The injured animal was first spotted by the couple, who live at Melkinthorpe, near Penrith, about a week ago.
With the help of staff at nearby Wetheriggs Animal Rescue and Conservation Centre, the couple were able to identify the black and white creature as a western palm civet.
The species is famous for the role it plays in producing the world’s most expensive coffee, Kopi Luwak, extracted from droppings after the beans have passed through its digestive system. The couple set about trying to catch the animal – which they nicknamed Cyril before discovering he was actually a she – and get it help for its injured tail.
They eventually succeeded and she is now recovering at the rescue centre while staff try to trace her owner. If nobody comes forward they hope to build a new enclosure and keep her at Wetheriggs.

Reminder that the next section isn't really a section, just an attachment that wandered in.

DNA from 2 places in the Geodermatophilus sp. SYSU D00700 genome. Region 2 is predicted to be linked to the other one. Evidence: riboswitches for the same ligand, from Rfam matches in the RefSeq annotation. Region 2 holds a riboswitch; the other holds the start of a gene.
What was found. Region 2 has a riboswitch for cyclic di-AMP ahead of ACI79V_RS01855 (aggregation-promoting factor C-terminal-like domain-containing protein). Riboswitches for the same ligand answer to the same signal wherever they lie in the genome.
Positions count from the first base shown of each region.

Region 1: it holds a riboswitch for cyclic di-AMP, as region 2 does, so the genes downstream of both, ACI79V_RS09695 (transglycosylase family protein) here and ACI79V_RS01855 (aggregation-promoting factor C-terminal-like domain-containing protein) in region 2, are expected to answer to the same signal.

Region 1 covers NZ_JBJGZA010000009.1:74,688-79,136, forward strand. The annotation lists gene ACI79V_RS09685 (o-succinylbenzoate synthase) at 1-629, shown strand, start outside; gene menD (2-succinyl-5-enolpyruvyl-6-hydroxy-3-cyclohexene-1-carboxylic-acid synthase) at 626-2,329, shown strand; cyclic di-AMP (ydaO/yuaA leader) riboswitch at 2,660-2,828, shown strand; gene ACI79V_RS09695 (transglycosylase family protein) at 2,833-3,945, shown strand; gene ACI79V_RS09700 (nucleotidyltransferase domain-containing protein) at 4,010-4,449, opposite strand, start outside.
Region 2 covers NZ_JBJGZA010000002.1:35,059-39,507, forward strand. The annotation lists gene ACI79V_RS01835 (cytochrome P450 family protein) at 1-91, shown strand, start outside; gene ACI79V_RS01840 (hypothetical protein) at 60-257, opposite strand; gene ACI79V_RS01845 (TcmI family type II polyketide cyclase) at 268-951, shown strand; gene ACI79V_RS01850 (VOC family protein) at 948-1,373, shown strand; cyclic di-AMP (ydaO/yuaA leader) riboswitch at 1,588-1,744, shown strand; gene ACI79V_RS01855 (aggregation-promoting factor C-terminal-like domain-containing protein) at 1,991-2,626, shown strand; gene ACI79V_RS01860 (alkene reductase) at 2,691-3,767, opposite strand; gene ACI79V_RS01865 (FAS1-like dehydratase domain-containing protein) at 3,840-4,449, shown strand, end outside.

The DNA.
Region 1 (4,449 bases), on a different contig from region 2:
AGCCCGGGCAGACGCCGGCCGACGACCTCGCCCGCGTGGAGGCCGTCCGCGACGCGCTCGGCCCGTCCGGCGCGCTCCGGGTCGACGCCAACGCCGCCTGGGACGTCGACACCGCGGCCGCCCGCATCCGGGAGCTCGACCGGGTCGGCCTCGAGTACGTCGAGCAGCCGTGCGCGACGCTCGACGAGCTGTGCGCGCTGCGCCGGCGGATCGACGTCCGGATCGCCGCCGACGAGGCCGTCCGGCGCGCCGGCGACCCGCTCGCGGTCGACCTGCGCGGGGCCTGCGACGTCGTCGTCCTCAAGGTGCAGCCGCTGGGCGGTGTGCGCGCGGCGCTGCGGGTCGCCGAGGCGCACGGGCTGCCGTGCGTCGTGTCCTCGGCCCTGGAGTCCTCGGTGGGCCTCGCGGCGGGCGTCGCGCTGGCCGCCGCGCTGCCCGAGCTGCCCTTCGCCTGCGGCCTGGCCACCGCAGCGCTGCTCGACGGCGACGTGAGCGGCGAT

Mandy said they initially thought their mysterious visitor – which they caught on CCTV – was a badger.
“I went outside one day to find the bin lid had been ripped off and their was food on top of the coal bunker. The next night we caught a glimpse of Cyril and thought it was a badger,” she said. It looked more like a racoon but we couldn’t think what else it could be. We put some cat food out the next night but it didn’t touch it. Then we tried banana and kiwi. It loved those and, I’m not joking, actually peeled the banana.”
Realising it wasn’t a badger they contacted Wetheriggs, thinking it may have escaped from the centre.